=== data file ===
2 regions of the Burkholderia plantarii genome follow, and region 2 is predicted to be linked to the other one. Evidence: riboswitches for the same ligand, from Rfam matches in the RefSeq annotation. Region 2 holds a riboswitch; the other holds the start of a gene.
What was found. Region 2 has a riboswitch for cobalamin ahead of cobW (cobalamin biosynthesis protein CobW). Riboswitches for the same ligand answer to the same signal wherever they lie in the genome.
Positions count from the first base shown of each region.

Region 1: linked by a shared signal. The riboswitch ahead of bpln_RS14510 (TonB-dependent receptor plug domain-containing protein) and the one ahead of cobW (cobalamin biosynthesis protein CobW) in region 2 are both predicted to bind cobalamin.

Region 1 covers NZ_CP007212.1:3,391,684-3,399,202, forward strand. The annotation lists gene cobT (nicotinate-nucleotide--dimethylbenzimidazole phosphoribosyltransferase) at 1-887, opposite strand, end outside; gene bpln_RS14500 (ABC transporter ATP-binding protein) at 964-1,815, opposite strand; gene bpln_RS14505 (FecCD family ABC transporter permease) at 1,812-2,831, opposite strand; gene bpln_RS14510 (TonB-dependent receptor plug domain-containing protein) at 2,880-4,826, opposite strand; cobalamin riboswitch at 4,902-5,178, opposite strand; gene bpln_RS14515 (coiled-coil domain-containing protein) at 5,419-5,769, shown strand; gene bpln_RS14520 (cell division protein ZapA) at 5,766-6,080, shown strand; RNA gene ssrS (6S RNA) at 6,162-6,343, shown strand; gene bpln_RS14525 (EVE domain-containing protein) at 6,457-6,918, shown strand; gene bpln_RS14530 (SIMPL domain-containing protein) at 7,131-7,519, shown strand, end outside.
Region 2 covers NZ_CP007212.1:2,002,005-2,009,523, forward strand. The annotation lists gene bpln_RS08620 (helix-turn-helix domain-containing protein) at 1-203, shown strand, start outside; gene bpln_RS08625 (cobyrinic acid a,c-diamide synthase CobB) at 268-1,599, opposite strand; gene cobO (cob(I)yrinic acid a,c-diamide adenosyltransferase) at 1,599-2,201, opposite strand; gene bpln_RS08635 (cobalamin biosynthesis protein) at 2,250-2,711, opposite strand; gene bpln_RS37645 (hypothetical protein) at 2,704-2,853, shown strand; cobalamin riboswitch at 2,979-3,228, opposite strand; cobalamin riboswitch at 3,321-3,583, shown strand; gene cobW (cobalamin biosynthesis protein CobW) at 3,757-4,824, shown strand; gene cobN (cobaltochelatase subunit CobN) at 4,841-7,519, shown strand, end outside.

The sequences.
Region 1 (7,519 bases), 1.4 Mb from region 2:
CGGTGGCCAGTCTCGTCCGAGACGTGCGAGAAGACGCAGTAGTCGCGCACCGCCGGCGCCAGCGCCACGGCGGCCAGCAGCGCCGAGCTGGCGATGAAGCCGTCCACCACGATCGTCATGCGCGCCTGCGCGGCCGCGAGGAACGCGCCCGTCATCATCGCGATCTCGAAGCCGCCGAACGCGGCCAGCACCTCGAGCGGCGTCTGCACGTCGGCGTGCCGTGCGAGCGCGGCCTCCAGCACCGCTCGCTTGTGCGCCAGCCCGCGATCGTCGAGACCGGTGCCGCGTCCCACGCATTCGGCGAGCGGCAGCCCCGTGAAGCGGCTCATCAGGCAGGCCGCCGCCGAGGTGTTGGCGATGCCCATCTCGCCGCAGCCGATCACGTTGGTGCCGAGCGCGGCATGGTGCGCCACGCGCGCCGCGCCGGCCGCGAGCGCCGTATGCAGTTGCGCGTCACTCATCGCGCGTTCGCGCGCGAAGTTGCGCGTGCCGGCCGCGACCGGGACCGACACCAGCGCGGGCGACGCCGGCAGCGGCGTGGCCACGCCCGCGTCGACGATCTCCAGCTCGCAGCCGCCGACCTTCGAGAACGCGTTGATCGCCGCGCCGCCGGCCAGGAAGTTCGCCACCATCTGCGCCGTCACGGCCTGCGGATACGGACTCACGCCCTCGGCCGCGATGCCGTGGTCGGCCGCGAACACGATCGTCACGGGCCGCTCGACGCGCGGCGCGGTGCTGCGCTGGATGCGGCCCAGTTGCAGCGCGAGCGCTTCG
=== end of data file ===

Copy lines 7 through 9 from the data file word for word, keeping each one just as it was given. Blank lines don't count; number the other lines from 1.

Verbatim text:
The sequences.
Region 1 (7,519 bases), 1.4 Mb from region 2:
CGGTGGCCAGTCTCGTCCGAGACGTGCGAGAAGACGCAGTAGTCGCGCACCGCCGGCGCCAGCGCCACGGCGGCCAGCAGCGCCGAGCTGGCGATGAAGCCGTCCACCACGATCGTCATGCGCGCCTGCGCGGCCGCGAGGAACGCGCCCGTCATCATCGCGATCTCGAAGCCGCCGAACGCGGCCAGCACCTCGAGCGGCGTCTGCACGTCGGCGTGCCGTGCGAGCGCGGCCTCCAGCACCGCTCGCTTGTGCGCCAGCCCGCGATCGTCGAGACCGGTGCCGCGTCCCACGCATTCGGCGAGCGGCAGCCCCGTGAAGCGGCTCATCAGGCAGGCCGCCGCCGAGGTGTTGGCGATGCCCATCTCGCCGCAGCCGATCACGTTGGTGCCGAGCGCGGCATGGTGCGCCACGCGCGCCGCGCCGGCCGCGAGCGCCGTATGCAGTTGCGCGTCACTCATCGCGCGTTCGCGCGCGAAGTTGCGCGTGCCGGCCGCGACCGGGACCGACACCAGCGCGGGCGACGCCGGCAGCGGCGTGGCCACGCCCGCGTCGACGATCTCCAGCTCGCAGCCGCCGACCTTCGAGAACGCGTTGATCGCCGCGCCGCCGGCCAGGAAGTTCGCCACCATCTGCGCCGTCACGGCCTGCGGATACGGACTCACGCCCTCGGCCGCGATGCCGTGGTCGGCCGCGAACACGATCGTCACGGGCCGCTCGACGCGCGGCGCGGTGCTGCGCTGGATGCGGCCCAGTTGCAGCGCGAGCGCTTCG